Lamb producer pays record $302 at Edenhope first cross ewe sale

Terry Sim, November 13, 2017

Gordon Mitchell with his $302 ewes.

WESTERN Victorian lamb producer Gordon Mitchell wasn’t the youngest buyer at Edenhope’s Ruralco annual first cross ewe sale last week, but he was quick enough to pay a record price of $302 for the best pen of 1.5 year-olds.

Mr Mitchell, 76, from Karnak, north-east of Edenhope, said the price he paid for the 75 May-June 2016 drop ewe from Lees & Fox was more than double the $150 he paid for ewe lambs from the breeder two years ago.

“They’ve increased a bit in price in two years haven’t they?

“It’s a record.”

Mr Mitchell said he had no problem with his agent Stuart Kyle paying $302, after selling lambs at Naracoorte the previous week for his highest price ever — $186 — $30 up on his best price last year. He was paid $186 for 38 and $162 for 181. He is expecting to get more than $100 for his cull ewes.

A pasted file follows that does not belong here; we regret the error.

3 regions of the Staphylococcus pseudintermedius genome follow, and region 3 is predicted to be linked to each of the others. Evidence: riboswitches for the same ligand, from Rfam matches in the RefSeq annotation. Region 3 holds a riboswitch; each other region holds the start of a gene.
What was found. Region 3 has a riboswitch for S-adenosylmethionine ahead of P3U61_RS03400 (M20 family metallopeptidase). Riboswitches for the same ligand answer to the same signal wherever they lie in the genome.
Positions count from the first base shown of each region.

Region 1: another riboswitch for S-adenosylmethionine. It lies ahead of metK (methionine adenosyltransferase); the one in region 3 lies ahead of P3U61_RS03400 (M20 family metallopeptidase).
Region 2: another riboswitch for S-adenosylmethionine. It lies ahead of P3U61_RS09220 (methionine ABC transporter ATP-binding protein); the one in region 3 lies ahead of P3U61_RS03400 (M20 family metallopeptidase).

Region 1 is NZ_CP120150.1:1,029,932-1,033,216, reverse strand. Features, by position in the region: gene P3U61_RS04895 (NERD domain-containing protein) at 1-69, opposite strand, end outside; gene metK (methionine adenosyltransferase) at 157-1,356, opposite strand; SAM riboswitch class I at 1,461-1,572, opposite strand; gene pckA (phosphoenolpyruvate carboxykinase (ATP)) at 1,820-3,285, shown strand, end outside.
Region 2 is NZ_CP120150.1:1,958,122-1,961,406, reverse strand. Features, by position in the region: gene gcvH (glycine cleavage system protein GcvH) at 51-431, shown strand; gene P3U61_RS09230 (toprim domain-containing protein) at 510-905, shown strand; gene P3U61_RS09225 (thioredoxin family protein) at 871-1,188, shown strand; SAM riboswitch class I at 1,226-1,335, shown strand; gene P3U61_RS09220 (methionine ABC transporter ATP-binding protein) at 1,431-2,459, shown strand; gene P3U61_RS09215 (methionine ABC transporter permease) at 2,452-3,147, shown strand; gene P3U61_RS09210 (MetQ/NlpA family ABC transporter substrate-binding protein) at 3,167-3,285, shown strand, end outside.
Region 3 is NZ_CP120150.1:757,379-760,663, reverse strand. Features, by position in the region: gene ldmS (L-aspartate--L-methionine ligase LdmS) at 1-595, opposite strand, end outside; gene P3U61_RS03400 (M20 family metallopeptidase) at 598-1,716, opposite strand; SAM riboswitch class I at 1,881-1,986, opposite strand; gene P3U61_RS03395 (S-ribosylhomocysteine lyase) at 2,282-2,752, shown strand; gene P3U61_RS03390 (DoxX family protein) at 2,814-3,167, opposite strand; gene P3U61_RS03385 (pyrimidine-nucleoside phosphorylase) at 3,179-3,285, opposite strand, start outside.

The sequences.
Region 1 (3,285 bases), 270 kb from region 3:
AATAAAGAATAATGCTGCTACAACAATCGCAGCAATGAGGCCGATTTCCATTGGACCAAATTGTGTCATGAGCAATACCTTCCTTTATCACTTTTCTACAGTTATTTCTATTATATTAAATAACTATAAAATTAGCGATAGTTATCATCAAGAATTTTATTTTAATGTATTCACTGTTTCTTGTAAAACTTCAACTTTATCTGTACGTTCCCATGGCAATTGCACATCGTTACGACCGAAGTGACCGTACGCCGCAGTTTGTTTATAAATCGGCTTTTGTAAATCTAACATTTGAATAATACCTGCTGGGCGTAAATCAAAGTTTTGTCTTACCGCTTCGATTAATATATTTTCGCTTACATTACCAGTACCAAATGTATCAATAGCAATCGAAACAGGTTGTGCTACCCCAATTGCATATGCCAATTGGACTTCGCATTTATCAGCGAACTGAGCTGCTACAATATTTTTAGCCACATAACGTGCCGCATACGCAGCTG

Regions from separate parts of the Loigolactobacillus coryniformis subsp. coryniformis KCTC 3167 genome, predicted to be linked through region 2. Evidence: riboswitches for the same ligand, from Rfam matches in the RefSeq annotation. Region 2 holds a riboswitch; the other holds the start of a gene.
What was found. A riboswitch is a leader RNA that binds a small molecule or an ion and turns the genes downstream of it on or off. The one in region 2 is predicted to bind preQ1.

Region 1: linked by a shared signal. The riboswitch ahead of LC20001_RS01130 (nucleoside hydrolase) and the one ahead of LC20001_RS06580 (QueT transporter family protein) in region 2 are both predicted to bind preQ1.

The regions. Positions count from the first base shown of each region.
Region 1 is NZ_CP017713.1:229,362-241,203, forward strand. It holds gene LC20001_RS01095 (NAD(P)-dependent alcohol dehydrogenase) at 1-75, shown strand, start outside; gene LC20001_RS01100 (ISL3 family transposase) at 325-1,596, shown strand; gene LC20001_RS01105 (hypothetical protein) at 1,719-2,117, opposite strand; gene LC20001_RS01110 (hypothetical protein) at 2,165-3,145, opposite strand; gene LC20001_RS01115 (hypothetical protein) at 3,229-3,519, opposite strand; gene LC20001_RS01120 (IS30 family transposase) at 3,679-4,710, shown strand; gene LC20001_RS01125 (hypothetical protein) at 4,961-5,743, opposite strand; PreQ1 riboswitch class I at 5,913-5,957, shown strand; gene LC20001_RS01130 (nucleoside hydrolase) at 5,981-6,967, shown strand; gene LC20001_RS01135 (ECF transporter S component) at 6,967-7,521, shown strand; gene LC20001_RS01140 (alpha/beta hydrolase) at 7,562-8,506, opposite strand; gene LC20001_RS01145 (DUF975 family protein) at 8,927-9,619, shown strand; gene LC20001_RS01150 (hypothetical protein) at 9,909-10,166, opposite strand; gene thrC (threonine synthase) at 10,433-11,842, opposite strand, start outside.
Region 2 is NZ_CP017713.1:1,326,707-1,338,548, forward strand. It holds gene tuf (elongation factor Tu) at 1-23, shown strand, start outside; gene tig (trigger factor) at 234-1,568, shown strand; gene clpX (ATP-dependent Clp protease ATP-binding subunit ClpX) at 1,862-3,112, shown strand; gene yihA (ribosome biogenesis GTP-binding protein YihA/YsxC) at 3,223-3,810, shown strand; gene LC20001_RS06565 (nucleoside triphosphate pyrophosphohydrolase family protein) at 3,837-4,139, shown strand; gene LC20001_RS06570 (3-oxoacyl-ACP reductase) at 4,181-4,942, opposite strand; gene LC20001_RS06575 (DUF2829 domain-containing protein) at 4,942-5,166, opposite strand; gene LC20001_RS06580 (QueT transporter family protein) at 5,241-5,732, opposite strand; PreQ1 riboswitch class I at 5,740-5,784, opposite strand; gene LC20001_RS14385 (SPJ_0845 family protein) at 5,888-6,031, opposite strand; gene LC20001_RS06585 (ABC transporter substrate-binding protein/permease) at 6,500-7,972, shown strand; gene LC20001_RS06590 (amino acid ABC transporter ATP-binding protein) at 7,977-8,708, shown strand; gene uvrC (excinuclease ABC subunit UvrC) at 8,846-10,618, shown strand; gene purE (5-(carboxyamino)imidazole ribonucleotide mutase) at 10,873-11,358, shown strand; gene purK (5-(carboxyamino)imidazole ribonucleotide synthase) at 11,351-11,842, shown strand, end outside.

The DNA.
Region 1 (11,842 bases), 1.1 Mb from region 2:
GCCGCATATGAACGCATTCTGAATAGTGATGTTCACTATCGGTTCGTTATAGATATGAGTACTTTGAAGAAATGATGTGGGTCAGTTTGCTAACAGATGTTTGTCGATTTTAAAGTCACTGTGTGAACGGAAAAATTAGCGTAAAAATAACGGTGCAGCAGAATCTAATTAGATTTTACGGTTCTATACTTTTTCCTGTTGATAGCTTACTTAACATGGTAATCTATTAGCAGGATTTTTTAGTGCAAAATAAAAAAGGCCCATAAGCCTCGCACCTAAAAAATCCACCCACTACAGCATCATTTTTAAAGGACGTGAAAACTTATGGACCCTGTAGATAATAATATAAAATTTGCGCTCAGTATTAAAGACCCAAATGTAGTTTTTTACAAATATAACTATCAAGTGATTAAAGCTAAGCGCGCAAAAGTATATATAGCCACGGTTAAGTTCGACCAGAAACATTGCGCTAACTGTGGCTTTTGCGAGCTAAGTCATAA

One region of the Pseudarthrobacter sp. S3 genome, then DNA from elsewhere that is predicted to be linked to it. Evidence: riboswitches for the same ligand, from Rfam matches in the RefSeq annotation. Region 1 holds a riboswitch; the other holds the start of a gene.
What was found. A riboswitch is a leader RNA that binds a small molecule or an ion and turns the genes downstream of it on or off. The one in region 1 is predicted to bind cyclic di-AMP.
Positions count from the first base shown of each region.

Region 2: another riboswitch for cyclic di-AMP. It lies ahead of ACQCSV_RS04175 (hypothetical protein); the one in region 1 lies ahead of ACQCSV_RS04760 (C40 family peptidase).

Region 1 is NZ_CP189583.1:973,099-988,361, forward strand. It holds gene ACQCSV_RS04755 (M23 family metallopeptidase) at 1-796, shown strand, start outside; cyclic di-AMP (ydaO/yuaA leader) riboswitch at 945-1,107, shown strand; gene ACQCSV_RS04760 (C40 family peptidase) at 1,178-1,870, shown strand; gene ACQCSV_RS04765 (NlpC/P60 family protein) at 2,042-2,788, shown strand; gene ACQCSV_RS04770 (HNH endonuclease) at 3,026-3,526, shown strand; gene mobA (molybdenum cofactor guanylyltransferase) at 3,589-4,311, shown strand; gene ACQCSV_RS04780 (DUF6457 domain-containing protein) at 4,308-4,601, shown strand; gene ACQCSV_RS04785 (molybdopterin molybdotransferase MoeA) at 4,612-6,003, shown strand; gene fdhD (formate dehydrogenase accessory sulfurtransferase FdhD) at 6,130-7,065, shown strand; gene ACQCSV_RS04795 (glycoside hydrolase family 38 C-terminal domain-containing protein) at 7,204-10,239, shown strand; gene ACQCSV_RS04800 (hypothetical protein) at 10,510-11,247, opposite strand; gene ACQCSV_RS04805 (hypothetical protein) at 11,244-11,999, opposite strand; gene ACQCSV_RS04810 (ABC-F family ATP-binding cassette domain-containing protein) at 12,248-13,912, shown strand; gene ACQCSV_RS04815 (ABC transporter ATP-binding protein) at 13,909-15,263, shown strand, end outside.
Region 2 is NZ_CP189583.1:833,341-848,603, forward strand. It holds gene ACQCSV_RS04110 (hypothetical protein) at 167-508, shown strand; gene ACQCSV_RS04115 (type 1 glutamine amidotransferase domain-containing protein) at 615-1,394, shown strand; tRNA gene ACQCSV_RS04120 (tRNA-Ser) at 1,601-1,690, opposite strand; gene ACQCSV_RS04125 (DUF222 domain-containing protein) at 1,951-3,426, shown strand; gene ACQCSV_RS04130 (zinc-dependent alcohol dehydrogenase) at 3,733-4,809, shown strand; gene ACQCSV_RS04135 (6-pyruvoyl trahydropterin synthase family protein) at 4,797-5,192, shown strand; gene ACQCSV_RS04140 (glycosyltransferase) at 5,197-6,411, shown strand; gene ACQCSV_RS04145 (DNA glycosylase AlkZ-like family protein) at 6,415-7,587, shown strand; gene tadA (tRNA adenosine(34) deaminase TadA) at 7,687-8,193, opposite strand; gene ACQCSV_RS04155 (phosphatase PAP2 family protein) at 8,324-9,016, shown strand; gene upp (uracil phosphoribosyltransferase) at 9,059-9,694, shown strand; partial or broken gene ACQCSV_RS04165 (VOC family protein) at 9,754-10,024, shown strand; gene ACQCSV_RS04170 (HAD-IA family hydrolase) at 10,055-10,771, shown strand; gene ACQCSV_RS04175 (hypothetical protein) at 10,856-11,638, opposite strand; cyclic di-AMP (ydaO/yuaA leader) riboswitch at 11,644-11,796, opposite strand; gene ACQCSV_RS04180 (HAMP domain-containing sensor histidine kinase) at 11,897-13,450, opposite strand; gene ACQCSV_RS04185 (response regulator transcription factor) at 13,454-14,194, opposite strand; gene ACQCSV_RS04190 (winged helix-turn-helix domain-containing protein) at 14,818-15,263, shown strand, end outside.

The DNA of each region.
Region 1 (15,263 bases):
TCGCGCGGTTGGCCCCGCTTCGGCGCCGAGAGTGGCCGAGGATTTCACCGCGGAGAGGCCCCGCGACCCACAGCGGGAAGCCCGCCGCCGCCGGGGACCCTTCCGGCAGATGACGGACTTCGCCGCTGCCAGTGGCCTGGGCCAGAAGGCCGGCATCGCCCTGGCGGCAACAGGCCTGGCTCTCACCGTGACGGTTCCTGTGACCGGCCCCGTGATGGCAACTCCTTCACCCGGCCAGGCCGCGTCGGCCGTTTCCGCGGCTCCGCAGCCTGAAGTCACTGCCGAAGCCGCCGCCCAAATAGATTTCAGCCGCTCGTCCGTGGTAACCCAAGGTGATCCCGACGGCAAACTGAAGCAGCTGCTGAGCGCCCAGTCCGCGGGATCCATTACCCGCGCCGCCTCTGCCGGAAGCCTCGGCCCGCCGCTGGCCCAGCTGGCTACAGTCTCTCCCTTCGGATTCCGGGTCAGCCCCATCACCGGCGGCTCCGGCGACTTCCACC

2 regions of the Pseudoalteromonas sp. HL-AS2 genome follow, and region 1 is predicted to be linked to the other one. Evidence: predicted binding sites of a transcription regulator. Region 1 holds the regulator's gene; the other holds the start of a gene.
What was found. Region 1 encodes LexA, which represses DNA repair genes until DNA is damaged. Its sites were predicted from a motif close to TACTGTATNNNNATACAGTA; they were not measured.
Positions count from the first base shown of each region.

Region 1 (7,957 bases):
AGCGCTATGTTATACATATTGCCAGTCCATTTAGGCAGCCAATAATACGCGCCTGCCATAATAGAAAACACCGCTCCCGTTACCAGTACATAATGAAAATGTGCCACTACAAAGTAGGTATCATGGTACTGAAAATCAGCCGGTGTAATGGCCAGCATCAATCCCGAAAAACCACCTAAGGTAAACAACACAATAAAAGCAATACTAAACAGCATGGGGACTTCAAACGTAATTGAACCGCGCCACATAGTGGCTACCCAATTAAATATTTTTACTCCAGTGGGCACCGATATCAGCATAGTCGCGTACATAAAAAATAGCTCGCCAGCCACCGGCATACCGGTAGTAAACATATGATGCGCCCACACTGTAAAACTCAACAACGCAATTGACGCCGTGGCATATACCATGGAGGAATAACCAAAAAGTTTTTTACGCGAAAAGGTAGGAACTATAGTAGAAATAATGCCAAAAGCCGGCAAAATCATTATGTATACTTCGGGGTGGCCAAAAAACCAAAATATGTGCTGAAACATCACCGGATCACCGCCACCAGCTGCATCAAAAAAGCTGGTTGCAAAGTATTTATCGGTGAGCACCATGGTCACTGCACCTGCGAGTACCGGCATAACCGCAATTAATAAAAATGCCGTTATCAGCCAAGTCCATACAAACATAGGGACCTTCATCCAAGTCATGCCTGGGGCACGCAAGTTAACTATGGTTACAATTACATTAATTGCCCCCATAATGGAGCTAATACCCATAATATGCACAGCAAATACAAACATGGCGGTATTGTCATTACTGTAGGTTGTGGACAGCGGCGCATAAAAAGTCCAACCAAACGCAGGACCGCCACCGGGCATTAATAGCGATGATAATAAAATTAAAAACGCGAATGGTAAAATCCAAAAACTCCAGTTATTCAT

He has been a lamb producer since he left school and was looking for a few replacements after drafting out some cast-for-age ewes, which are usually run until they have no teeth left.

“I’d have been culled out years ago,” he grinned.

Mr Mitchell runs between 400-500 first cross ewes and 100 Hereford-Shorthorn cows on 400 hectares and leases out 160 hectares. The current conditions of high lamb and mutton prices are the best he has seen.

“I just hope it stays that way.”

Ruralco manager at Edenhope, David Hanel, said the $302 was a record for the saleyard and he was also pleased with the consistency in prices paid for the 2800 1.5 year-olds, which averaged $285, up $15-$20 on last year.

The top price of ewe lambs sold for $276 at the sale, with 5400 averaging $217. The first run of ewe lambs sold $20-$30 above expectations, and the seconds and thirds made $30-$50 above predictions. Experienced analysts said prices for the lighter ewe lambs were $30 dearer than those paid for similar sheep in Bendigo earlier that week.

“It was just one of those sales that it was great to be a part of.

“This year everyone wanted something and it just got dearer as the sale progressed,” Mr Hanel said.


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